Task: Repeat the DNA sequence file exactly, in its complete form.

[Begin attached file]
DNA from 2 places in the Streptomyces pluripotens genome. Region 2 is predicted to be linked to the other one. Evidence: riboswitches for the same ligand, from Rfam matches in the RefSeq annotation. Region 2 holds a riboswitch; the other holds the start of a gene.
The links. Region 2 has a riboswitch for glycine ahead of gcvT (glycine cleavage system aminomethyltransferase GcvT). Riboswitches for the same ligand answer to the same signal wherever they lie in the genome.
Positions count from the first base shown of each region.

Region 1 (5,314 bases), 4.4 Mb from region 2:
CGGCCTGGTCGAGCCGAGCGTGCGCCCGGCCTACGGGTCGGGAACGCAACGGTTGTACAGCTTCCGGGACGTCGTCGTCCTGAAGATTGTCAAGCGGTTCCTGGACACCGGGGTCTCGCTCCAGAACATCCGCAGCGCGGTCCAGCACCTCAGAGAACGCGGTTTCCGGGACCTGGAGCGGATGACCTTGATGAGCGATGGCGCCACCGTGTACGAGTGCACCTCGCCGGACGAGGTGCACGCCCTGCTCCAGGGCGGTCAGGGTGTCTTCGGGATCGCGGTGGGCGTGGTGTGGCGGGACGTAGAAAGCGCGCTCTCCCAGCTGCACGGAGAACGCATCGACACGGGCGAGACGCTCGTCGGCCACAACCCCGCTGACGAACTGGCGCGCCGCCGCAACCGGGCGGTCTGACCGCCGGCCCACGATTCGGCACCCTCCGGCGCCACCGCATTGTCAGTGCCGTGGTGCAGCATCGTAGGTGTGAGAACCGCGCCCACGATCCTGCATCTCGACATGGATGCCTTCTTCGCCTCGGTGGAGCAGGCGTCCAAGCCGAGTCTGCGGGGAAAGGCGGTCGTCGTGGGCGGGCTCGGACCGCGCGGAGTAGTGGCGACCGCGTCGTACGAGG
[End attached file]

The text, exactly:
DNA from 2 places in the Streptomyces pluripotens genome. Region 2 is predicted to be linked to the other one. Evidence: riboswitches for the same ligand, from Rfam matches in the RefSeq annotation. Region 2 holds a riboswitch; the other holds the start of a gene.
The links. Region 2 has a riboswitch for glycine ahead of gcvT (glycine cleavage system aminomethyltransferase GcvT). Riboswitches for the same ligand answer to the same signal wherever they lie in the genome.
Positions count from the first base shown of each region.

Region 1 (5,314 bases), 4.4 Mb from region 2:
CGGCCTGGTCGAGCCGAGCGTGCGCCCGGCCTACGGGTCGGGAACGCAACGGTTGTACAGCTTCCGGGACGTCGTCGTCCTGAAGATTGTCAAGCGGTTCCTGGACACCGGGGTCTCGCTCCAGAACATCCGCAGCGCGGTCCAGCACCTCAGAGAACGCGGTTTCCGGGACCTGGAGCGGATGACCTTGATGAGCGATGGCGCCACCGTGTACGAGTGCACCTCGCCGGACGAGGTGCACGCCCTGCTCCAGGGCGGTCAGGGTGTCTTCGGGATCGCGGTGGGCGTGGTGTGGCGGGACGTAGAAAGCGCGCTCTCCCAGCTGCACGGAGAACGCATCGACACGGGCGAGACGCTCGTCGGCCACAACCCCGCTGACGAACTGGCGCGCCGCCGCAACCGGGCGGTCTGACCGCCGGCCCACGATTCGGCACCCTCCGGCGCCACCGCATTGTCAGTGCCGTGGTGCAGCATCGTAGGTGTGAGAACCGCGCCCACGATCCTGCATCTCGACATGGATGCCTTCTTCGCCTCGGTGGAGCAGGCGTCCAAGCCGAGTCTGCGGGGAAAGGCGGTCGTCGTGGGCGGGCTCGGACCGCGCGGAGTAGTGGCGACCGCGTCGTACGAGG